The term “mobile home” is a serious misnomer. That they are homes is certain: Figures from the Champlain Valley Office of Economic Opportunity (CVOEO) suggest that tens of thousands of Vermonters reside full-time in these smallish, low-cost structures. But mobile they are not. Though technically attachable to a trailer for hauling, the great majority of mobile homes remain where they were originally sited. Few Vermont mobile-home owners relocate them to, say, Arizona when the winter winds begin to blow.
Despite their permanence, mobile homes are far more vulnerable to weather fluctuations than so-called “stick-built” houses. They’re less well insulated and are typically propped up on concrete pillars rather than a true foundation. In short, mobile homes may be relatively inexpensive to purchase, but their owners can get slammed with energy costs.
Now the Vermont Housing & Conservation Board and Efficiency Vermont are collaborating to rewrite that energy equation. Embracing forward-thinking design and construction techniques, the Manufactured Housing Innovation Project (MHIP) aims to create mobile homes that are energy-efficient and reasonably affordable. A Wilder company called Vermod has the exclusive contract to build what it calls “high-performance manufactured homes for the 21st century.” Vermod’s structures are built to withstand Vermont winters and other rough weather.
Mobile homes’ vulnerability to the elements was forcefully driven home to Vermonters in 2011, when Tropical Storm Irene slammed into the state and took an outsize toll on them. According to Peter Schneider, a senior consultant with the Vermont Energy Investment Corporation/Efficiency Vermont, 15 percent of the residences that qualified for post-Irene Federal Emergency Management Agency (FEMA) assistance were mobile homes — yet those homes constitute only about 7 percent of the state’s total housing stock. (According to CVOEO, that translates to 22,490 housing units.)
Schneider says the devastation wrought by Irene was “the catalyst” that inspired the collaboration of Efficiency Vermont, the University of Vermont, the Vermont Housing & Conservation Board and the nonprofit High Meadows Fund. The goal was to design and build a mobile home that far exceeds the standards laid down by the U.S. Department of Housing and Urban Development (HUD), which have not been updated since 1976.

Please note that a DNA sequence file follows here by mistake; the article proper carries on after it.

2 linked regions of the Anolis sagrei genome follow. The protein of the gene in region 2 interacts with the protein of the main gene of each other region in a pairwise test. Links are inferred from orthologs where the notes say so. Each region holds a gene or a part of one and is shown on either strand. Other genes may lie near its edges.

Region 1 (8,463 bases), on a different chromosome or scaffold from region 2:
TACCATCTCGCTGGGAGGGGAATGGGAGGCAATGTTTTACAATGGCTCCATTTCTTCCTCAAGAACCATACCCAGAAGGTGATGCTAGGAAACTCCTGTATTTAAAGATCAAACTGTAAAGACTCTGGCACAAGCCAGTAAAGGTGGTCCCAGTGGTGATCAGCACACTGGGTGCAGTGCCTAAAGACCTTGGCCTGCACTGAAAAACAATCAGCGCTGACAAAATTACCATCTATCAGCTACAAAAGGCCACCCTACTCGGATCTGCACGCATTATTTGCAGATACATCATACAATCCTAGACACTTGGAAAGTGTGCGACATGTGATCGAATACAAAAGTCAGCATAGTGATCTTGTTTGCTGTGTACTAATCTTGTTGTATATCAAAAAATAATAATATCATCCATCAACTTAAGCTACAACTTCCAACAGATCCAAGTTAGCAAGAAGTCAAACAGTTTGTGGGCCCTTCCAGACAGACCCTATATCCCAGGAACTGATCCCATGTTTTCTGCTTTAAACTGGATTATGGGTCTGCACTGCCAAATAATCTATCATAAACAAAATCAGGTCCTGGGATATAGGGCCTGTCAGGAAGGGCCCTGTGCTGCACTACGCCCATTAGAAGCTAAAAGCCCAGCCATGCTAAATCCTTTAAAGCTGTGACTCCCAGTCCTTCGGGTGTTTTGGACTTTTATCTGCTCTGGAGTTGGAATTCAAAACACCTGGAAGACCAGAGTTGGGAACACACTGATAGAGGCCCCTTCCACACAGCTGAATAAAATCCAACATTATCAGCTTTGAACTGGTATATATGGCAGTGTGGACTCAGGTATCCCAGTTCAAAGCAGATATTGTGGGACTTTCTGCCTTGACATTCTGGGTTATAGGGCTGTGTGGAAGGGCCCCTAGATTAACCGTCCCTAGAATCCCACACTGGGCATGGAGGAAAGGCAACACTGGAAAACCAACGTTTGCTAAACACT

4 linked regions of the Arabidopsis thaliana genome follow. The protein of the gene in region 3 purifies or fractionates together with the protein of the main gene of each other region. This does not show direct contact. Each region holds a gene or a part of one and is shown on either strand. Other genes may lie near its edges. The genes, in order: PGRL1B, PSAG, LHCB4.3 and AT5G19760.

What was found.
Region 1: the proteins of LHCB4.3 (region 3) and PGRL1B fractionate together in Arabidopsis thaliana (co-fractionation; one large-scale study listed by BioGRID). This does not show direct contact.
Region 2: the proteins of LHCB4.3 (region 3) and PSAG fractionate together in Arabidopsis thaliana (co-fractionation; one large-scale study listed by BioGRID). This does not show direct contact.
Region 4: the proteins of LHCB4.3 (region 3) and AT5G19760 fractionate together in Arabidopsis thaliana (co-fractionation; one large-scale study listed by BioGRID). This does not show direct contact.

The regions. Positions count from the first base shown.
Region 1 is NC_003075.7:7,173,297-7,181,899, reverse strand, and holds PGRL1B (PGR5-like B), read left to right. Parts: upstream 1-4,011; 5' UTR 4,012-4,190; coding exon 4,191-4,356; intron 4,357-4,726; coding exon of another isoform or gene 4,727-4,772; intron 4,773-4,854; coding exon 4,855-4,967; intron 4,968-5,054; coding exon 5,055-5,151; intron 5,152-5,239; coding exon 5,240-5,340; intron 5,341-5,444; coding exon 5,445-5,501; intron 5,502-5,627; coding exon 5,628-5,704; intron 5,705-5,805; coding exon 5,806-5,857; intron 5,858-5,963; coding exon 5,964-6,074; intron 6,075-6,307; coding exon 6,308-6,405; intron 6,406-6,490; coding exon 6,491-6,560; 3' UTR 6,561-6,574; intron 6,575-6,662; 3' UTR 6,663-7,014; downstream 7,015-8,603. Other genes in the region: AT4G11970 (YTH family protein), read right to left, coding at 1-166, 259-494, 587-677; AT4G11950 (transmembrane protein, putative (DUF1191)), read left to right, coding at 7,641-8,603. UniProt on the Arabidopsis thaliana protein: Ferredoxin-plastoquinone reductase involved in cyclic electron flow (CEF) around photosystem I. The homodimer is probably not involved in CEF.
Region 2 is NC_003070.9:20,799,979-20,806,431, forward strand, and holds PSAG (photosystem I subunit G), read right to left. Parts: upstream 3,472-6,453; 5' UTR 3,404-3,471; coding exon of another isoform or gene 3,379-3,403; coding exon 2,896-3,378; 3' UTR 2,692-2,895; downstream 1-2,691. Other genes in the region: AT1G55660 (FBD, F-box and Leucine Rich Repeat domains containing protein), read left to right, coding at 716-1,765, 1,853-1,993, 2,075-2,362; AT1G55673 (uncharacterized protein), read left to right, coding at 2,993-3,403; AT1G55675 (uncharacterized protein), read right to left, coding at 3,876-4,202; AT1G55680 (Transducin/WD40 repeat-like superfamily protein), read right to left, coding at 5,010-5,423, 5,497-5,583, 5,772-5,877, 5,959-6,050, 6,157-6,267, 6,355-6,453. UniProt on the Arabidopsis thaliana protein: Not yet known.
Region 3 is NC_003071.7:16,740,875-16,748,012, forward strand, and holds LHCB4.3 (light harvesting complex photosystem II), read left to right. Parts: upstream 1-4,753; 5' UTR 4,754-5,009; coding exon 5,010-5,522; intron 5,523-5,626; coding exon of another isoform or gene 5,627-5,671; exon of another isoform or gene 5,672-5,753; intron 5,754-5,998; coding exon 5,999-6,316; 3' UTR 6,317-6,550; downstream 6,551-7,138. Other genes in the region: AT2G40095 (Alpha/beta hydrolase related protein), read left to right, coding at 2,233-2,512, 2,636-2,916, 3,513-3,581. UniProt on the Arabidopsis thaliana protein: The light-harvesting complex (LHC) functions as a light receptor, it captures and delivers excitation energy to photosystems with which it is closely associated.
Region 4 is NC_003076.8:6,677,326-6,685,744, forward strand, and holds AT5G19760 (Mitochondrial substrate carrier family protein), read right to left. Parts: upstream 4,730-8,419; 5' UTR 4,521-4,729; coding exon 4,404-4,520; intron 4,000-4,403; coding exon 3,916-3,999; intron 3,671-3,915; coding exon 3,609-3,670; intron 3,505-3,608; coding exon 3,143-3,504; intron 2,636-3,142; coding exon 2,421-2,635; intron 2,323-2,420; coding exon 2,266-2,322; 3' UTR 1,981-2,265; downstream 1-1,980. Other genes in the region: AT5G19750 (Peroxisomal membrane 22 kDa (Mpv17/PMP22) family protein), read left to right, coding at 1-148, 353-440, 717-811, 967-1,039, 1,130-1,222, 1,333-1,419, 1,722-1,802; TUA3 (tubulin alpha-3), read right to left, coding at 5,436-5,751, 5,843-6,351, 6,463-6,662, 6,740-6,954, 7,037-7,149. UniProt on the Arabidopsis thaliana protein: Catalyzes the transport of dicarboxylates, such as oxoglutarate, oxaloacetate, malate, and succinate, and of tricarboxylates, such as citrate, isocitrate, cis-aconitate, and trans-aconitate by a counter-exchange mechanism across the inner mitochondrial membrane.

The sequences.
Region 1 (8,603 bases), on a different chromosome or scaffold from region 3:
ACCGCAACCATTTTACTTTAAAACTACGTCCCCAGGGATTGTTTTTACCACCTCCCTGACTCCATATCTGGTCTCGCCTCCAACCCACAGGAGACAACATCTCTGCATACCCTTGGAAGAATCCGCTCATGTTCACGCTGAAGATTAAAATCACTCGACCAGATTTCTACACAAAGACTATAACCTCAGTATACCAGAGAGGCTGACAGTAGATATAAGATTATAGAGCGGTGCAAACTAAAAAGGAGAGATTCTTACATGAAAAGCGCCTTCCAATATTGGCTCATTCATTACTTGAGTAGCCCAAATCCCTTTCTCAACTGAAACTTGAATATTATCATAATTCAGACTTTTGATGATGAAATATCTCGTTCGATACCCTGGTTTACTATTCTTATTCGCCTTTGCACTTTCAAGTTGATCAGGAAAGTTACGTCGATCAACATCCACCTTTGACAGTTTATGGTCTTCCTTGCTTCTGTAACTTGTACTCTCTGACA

Sarah Woodward, director of the mobile-home program at CVOEO, helped MHIP gather feedback from owners about what they’d like to see in the next generation of such housing. She calls MHIP “an innovative group that’s approaching this problem with a fresh mind.” CVOEO’s operating question, Woodward says, is “How can we find a safe design that’s going to be affordable for people?” The project commenced in 2012, and the first homes were built the following year.
With Schneider as a guide, Seven Days took a tour of a Vermod mobile home last fall, when it was on display in the parking lot of Burlington’s Innovation Center of Vermont. Schneider eagerly pointed out the home’s many energy-efficient features. So far, he’s overseen the placement of 16 Vermod homes in towns across the state.
Schneider started his tour by calling attention to an easily overlooked but important feature: roof overhangs. Many manufacturers omit them, since they occupy precious width in an interstate lane. “But they’re almost critical to durability in our climate,” he explained; the roof extensions allow ice and snow to drip down and away from exterior walls.
Another outdoor innovation: Vermod homes are set on true foundations. Mobile homes perched on blocks expose more surface area to cold and damp. Many owners invest in skirting that covers the gap cosmetically, but it remains uninsulated.